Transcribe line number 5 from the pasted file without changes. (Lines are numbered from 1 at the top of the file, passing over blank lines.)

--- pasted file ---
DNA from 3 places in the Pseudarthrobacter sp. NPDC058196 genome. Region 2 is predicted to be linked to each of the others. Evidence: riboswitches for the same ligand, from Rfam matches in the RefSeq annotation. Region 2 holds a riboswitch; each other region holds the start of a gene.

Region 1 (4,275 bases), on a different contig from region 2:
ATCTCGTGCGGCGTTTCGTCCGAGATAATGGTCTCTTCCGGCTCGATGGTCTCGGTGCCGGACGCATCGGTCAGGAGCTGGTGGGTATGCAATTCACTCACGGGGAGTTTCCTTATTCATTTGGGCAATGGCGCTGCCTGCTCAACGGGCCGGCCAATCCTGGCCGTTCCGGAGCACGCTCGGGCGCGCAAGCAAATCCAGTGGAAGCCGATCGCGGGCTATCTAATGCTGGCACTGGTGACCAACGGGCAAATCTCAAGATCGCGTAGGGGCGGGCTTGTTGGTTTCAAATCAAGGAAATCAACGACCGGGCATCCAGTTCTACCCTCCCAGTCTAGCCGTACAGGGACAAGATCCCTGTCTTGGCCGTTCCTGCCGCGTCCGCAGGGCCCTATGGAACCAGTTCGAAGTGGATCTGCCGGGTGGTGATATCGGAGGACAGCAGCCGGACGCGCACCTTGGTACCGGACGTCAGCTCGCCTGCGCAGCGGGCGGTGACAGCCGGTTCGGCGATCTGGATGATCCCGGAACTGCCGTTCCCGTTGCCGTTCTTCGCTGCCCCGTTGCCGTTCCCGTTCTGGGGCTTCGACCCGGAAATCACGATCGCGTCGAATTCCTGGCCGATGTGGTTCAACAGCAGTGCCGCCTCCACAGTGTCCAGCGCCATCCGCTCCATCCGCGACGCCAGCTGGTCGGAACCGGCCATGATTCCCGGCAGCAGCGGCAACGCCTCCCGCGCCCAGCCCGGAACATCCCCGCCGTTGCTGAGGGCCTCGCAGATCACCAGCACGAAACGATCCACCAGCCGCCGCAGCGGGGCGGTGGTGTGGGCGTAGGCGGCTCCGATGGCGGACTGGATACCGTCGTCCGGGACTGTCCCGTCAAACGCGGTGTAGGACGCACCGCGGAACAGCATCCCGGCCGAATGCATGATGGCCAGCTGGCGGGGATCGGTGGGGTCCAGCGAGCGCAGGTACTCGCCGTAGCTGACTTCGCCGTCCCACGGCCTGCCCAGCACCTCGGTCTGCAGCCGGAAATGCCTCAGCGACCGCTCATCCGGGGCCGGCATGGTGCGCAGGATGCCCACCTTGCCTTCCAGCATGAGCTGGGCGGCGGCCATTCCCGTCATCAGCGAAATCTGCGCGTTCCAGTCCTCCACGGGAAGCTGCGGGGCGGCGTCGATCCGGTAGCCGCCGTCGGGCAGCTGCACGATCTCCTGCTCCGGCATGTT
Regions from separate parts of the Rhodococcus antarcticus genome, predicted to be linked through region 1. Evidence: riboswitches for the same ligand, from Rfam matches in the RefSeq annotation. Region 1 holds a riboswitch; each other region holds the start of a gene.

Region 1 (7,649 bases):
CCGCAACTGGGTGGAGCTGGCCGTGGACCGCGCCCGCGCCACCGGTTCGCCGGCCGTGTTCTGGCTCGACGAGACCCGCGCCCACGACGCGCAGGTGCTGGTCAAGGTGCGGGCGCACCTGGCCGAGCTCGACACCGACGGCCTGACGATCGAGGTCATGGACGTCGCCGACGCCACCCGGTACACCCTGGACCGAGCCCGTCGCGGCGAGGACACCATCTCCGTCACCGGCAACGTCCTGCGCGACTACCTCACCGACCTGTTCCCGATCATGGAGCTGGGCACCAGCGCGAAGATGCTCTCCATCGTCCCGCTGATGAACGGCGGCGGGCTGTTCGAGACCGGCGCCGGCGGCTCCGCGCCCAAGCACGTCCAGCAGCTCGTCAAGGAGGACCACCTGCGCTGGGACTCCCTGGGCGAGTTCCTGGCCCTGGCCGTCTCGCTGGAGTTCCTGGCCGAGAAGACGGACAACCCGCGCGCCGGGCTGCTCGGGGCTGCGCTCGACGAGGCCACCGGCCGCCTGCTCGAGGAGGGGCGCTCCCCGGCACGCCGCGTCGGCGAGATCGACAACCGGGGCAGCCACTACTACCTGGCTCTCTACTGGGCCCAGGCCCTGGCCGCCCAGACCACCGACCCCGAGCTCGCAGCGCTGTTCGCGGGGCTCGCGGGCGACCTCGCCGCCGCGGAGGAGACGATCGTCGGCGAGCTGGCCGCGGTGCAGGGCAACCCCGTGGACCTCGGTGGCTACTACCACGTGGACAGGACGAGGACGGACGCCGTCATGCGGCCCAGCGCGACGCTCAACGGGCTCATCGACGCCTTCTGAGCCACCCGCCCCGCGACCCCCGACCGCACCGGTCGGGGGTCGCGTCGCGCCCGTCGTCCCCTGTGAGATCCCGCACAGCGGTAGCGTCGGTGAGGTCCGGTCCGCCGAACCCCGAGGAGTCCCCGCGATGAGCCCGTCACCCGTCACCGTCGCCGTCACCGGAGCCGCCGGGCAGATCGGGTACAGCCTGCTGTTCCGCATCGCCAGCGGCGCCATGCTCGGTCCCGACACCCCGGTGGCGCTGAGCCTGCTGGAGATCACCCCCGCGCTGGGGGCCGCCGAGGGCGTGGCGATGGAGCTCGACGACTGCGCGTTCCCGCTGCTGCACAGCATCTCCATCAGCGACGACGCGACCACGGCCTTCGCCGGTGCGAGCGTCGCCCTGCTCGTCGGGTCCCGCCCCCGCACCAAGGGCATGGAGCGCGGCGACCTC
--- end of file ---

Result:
Region 1 (7,649 bases):